Holiday Comment Contest!

Xbox KinectHere's an opportunity to win a gently used Xbox 360 Kinect with 3 games for your library! The game console comes with 4GB of memory, one Kinect sensor, two wireless controllers, all the connecting cables and is wifi capable. The games included are Kinect Sports (Boxing, Track & Field, Soccer, Table Tennis, Beach Volleyball and Championship Bowling), Dance Central 2, and Kinect Adventures (20 different heart-pounding adventures).

How can you enter? Simply leave us a comment and share one or more of the following:

  • your favorite post(s)
  • things you've learned about through TechBits that you're using at your library
  • topics you'd like us to cover
  • an area of technology you're interested in for your library

Official Rules: To enter, leave a comment on this post by Monday, January 1st. We will draw a winner at random. Provide your real e-mail address so we can get in touch with you later (it will not be posted on the Internet). Anyone can comment (we're very interested in the feedback!), but you must be an employee of a South Central Library System member library to win. The winner will be announced on the blog.

We'd like to make TechBits as interesting and relevant as we can, and every comment and bit of feedback helps! If you would like to comment, but not be entered to win, just say "comment only" in your comment.Xbox Kinect Games

Sneak Peek! New Technology Coming Soon!

Here at SCLS we have been testing some new and fun technology to lend out to our libraries.  The newest is Virtual Reality through Sony's PlayStation 4 gaming console.  If you are unfamiliar with virtual reality or VR, see Craig's post earlier this year for more about virtual reality v.s. augmented reality.  

VR with the PlayStation 4 is a great way to experience and test VR without the higher cost of an Oculus Rift. The system contains one PS4 console, a VR processing unit, the VR headset, camera, controllers and lots of cables.  We have downloaded a couple games to play and test out the VR world.  We also have made YouTube available to watch 360° videos.  Craig is hard at work "testing"

Here is a short description of the games available to play:

                 Discovery:  A simple version of Minecraft.  Use the controllers to build a world.

                Job Simulator:  A good game to get a feel for interacting with VR.  Simulating different places of occupation you can control the world around you with the controllers with no rules.

                VRog:  Become a frog and hop from lily pad to lily pad eating bugs.  This game is simple and only requires the headset to use.

                Tiny Trax: Using the controller you race tiny cars around different tracks.  Think of it as hot wheels with a birds-eye view.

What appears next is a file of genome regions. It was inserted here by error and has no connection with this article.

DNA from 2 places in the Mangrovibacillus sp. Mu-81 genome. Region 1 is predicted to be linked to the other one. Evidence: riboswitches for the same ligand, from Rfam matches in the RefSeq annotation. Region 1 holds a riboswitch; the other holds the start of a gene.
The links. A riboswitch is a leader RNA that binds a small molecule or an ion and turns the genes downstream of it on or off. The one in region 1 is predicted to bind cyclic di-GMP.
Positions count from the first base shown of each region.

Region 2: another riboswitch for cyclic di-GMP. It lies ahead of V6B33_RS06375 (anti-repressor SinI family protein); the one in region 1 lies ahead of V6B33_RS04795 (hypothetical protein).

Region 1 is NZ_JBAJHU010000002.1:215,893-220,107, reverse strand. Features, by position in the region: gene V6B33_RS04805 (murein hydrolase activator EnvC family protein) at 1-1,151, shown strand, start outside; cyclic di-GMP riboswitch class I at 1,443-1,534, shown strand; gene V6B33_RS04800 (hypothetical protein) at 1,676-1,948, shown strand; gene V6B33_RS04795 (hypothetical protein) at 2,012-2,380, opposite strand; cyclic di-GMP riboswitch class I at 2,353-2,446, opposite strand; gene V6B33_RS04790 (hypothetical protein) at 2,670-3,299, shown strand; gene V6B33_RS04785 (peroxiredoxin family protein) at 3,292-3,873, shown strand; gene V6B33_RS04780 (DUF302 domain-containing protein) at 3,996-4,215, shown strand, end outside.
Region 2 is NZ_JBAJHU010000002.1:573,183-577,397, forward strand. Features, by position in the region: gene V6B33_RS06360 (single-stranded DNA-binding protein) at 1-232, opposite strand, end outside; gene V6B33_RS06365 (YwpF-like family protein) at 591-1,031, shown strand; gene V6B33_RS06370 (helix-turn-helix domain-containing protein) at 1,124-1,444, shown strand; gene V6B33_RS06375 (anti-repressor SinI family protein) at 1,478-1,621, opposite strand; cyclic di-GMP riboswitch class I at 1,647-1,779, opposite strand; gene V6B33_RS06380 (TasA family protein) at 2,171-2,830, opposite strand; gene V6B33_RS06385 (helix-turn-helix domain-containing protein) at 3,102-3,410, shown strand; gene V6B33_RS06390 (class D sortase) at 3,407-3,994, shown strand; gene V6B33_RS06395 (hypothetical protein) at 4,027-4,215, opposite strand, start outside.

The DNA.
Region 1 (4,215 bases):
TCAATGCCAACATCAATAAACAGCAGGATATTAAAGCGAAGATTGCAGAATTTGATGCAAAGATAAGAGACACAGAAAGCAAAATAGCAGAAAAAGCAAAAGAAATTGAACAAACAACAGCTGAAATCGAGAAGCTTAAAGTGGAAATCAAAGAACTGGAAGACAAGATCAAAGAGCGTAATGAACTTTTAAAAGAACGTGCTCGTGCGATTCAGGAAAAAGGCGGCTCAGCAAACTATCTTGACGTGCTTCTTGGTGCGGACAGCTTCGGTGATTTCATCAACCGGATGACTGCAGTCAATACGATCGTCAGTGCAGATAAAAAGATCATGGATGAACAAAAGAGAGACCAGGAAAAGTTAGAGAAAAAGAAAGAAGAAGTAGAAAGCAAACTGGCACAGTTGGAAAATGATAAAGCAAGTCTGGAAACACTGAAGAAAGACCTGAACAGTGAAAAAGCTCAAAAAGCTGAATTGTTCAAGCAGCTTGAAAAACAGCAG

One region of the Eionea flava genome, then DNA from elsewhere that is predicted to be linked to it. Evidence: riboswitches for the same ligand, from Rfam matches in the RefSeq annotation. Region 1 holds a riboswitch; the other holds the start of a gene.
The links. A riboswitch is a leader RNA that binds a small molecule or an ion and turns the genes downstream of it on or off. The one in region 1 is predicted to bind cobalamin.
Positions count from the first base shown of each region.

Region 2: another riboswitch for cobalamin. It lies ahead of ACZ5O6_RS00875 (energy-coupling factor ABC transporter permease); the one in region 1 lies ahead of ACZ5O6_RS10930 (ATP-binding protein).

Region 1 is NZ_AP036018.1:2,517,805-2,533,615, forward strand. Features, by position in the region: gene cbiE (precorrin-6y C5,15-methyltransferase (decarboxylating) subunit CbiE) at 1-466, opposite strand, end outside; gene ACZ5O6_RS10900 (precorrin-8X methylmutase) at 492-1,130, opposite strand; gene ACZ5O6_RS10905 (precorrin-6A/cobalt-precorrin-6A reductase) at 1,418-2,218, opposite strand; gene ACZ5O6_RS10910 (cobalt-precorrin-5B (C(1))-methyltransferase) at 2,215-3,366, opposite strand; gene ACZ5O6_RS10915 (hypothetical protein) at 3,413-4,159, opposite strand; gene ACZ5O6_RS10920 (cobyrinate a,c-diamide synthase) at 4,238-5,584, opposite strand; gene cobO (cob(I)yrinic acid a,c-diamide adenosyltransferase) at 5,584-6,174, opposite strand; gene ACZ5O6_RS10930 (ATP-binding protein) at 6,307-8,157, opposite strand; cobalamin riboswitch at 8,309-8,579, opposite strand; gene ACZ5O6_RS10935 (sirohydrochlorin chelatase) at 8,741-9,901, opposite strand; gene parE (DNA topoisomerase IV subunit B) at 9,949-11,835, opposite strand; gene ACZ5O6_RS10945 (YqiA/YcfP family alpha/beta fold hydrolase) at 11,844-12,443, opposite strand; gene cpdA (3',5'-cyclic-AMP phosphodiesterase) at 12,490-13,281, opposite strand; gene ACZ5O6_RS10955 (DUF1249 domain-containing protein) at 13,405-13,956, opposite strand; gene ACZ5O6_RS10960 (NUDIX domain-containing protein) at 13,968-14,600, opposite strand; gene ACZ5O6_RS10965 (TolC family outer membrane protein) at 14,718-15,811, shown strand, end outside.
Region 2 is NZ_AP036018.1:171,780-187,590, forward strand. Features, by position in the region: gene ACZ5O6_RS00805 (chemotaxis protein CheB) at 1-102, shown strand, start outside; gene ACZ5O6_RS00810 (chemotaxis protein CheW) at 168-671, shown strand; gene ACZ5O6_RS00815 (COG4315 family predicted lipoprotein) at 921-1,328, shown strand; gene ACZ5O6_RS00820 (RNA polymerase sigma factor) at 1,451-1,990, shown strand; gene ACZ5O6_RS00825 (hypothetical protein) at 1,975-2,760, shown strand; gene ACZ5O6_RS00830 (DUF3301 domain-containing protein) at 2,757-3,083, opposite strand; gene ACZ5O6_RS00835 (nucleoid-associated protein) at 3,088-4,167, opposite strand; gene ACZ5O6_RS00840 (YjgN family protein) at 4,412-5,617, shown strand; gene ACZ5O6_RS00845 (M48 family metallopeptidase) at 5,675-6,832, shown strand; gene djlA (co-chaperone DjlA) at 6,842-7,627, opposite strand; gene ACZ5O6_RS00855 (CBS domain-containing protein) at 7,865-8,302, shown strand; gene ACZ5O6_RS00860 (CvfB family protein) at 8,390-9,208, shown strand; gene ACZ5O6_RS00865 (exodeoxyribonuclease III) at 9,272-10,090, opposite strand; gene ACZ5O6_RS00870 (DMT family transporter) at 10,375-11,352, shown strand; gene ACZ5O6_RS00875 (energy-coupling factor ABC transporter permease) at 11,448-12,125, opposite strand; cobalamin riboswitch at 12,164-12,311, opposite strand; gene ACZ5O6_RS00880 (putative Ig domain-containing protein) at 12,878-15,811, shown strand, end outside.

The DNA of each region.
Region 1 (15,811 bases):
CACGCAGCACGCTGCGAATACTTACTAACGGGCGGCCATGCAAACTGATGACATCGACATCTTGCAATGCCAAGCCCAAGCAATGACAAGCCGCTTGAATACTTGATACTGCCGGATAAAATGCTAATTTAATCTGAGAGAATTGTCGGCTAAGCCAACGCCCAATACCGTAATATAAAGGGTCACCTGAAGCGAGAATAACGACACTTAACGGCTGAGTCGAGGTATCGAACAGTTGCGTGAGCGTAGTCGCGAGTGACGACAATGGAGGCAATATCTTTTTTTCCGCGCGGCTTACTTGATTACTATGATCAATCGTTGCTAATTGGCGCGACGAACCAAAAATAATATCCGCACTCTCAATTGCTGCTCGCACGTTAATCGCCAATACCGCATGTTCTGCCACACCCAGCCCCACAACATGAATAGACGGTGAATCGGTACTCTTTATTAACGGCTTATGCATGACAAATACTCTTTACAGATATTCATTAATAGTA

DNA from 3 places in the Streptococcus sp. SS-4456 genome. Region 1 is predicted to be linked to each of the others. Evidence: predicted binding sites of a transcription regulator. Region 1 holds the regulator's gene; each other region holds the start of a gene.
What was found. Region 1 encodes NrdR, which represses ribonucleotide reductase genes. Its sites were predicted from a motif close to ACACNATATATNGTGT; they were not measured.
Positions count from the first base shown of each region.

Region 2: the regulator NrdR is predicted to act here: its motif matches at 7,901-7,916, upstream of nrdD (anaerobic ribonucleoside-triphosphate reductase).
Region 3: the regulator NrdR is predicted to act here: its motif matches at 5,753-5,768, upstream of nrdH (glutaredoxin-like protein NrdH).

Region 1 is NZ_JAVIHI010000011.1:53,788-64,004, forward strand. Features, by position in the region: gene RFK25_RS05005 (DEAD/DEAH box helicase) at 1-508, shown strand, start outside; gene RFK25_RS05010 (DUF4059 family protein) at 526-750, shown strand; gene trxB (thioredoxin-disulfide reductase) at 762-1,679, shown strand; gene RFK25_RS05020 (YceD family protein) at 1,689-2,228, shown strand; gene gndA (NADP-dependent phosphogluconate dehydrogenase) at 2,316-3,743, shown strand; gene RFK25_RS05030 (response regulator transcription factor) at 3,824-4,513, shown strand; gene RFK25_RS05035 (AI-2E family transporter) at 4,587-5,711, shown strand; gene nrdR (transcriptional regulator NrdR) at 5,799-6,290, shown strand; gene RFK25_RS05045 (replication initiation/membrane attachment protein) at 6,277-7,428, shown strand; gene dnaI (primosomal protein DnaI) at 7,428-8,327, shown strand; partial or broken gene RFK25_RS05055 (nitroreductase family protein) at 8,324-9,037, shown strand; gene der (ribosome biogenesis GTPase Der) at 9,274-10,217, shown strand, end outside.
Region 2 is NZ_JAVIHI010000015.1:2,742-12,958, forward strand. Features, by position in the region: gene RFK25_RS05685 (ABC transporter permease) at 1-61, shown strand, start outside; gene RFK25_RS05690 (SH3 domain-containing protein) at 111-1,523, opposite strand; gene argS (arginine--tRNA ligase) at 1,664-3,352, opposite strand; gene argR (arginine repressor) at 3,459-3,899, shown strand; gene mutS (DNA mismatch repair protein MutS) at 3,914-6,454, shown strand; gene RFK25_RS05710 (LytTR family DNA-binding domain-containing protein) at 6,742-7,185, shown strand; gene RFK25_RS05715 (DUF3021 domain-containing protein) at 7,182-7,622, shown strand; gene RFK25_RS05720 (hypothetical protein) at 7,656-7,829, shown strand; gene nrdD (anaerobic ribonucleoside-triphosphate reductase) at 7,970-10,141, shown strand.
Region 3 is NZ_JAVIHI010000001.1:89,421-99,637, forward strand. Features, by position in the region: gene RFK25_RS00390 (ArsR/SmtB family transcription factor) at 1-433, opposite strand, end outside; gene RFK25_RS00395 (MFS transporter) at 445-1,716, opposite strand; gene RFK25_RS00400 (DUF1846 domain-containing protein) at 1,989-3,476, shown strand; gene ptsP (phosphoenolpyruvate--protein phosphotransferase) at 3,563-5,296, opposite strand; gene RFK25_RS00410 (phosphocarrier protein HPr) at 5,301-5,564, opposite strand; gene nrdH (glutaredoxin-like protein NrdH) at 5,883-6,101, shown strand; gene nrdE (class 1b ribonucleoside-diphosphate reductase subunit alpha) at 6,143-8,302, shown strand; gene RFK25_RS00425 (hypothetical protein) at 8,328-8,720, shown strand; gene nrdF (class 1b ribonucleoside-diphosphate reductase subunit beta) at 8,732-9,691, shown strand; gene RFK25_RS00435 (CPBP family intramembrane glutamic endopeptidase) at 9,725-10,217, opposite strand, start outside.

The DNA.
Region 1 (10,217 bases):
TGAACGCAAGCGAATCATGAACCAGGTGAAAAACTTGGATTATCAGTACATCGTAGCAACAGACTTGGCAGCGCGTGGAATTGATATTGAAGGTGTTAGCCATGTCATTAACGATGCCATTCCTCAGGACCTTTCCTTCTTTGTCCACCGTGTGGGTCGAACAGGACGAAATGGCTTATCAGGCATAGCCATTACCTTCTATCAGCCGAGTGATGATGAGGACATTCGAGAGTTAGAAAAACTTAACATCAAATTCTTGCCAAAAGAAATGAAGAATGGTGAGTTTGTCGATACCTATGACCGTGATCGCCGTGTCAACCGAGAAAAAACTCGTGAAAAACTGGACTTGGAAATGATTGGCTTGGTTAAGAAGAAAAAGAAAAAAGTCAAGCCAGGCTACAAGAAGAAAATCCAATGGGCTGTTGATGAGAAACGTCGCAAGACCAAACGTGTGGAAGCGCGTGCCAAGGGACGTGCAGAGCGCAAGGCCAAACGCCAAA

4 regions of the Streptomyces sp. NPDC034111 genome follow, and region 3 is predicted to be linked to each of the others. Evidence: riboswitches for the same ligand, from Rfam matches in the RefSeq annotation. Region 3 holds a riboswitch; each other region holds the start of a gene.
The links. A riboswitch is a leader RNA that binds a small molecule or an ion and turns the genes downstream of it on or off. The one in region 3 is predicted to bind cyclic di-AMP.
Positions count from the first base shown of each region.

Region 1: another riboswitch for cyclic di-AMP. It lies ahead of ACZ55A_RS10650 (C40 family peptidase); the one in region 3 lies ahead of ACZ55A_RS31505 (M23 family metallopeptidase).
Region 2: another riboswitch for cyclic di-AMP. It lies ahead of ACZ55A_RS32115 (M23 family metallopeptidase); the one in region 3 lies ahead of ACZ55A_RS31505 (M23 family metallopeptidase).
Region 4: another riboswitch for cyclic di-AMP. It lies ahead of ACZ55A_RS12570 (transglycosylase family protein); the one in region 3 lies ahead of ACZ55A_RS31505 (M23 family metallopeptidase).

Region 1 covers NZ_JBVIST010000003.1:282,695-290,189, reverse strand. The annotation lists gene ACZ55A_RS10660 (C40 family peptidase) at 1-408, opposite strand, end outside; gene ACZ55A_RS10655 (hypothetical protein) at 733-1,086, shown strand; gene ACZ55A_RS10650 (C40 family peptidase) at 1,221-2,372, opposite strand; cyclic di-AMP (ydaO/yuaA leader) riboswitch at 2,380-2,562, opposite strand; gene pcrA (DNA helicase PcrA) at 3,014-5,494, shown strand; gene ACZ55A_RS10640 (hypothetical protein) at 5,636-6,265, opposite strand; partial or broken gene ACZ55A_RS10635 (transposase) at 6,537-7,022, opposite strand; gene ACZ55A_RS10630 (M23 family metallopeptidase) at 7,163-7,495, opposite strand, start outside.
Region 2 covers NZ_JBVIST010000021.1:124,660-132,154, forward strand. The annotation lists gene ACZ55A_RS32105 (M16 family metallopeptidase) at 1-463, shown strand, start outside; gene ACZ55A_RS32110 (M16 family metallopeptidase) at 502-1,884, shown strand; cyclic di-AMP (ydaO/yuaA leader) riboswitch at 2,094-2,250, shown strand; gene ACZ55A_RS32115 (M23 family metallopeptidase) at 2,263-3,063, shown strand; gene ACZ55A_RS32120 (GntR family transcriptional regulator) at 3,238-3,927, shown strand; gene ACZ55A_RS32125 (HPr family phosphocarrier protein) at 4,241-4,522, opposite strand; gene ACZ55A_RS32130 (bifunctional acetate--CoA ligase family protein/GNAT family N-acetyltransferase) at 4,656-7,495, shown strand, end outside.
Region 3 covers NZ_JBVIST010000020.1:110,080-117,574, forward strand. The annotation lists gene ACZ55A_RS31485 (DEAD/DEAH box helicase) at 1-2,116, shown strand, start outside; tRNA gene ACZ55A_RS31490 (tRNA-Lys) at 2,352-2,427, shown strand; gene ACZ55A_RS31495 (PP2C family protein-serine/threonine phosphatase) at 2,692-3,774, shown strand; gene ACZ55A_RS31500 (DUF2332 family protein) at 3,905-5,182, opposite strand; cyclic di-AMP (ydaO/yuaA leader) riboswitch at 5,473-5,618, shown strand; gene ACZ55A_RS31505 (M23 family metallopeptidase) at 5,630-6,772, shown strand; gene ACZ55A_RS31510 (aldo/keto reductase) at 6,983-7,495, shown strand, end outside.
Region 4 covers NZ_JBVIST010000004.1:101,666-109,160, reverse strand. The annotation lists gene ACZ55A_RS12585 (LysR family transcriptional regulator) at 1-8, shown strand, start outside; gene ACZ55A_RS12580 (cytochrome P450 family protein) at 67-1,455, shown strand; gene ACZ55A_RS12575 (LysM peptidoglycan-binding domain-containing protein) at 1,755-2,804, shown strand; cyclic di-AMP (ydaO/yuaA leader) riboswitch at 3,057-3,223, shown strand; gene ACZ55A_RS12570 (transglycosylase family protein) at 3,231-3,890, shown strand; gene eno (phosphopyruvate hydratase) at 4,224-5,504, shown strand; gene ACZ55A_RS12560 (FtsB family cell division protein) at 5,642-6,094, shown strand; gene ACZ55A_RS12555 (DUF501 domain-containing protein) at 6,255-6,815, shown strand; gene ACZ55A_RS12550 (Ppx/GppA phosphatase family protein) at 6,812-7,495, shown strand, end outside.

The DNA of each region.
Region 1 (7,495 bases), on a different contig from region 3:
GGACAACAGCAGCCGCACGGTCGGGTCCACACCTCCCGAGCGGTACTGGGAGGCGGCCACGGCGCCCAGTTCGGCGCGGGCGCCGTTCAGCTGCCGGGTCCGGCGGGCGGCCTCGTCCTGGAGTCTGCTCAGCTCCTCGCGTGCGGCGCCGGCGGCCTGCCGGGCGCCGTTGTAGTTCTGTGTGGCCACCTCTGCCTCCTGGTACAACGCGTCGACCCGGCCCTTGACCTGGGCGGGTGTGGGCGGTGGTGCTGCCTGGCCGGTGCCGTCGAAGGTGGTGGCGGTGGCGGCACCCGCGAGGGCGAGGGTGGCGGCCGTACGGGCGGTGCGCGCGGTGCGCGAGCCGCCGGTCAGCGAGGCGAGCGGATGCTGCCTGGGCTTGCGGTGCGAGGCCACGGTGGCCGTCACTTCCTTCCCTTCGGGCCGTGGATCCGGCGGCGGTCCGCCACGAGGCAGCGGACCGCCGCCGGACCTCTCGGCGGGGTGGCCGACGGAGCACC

Carnival Games VR:  Play classic carnival games to earn tickets for prizes!

The VR kit is currently being tested at one of our system's libraries, but will be available for libraries to check out in the beginning of 2018!  This kit would be an awesome program to offer to teens or adults but not small children.  Check the SCLS equipment page early next year to see if the VR kit is available and to schedule a time to let your patrons experience VR. 

Easily combine text or csv files

I am totally nerding out. I admit it. I had a folder full of text files, and I wanted to dump them all into a single Excel worksheet. It turns out there is a super-easy way to do this, provided you're willing to open up a command line and type in a few DOS commands!!

Here's where I found the instructions:  https://www.rondebruin.nl/win/s3/win021.htm

In my case...

  1. I put the .log files (which are all really text files with a fancy extension) in a folder named "logs" on my desktop
  2. I clicked on the Windows Start button and typed cmd to open a command prompt
  3. My path showed that I was already in my user account. 
  4. I typed cd desktop/logs to navigate to the "logs" folder on my desktop
  5. I typed copy *.log all.txt  to copy ALL the .log files into a single text file titled "all.txt"
    Copy
  6. Then I opened Excel, chose File->Open and navigated to the all.txt file

I am ridiculously excited about this trick!

Library ebooks now shown in Google searches

Google's knowledge graph that shows up on the side of searches (or on top if you're on mobile) is good for quick information. Until recently, if someone searched for a book, it would just show options for purchasing an ebook, but this past September, Google started offering users the option to borrow ebooks from a nearby library. This pairs with Overdrive, so titles from the Wisconsin Public Library Consortium are shown.

Capture

The Google search screen doesn't show whether or not the item is available, but the link goes right to the item they searched for so they can find out. Maybe this will get new people to register for library cards now that WPLC's collection is visible on Google!

Printing a PDF form on your receipt printer

Let's say that you have a PDF form that you want to print out on your receipt printer. If you print using the settings we use as defaults the form doesn't print out well. If you change the default settings then you have to remember to change them back BEFORE you print a patron's receipt or it won't look good. There's got to be an easier way you say! Well, let me tell you the simple solution that requires no changing of default printer settings on your receipt printer.

The steps are as follows:
1. Open the PDF form in Adobe Acrobat Reader DC
2. Select your receipt printer in the drop down printer list found in the upper left-hand corner

Step_02

3. Click the Page Setup... button found in the lower left-hand corner

Step_03

4. Click the drop down next to Size

Step_04

5. Choose 72mm x 200mm

Step_05

6. Click OK
7. The preview area of the screen should now show a better view of the PDF form

Step_07

8. Click the Print button found in the lower right-hand corner

I think this is a lot easier than changing the default printer settings of your receipt printer. At least that's what LAV and PDS said when they wanted to print a PDF form that they got from Sue Ann at REE. Thanks Sue Ann!

Tech Gratefulness

TurkeyWith the Thanksgiving holiday just past, I have been reflecting on what an amazing year this has been for SCLS and the various ways we use technology to help our members provide the best possible service to their public. The Technology Team, the ILS Team and the rest of the staff at SCLS this year have all had a hand in bringing forth new and/or improved services for our member libraries. Here are just a few for which I am grateful.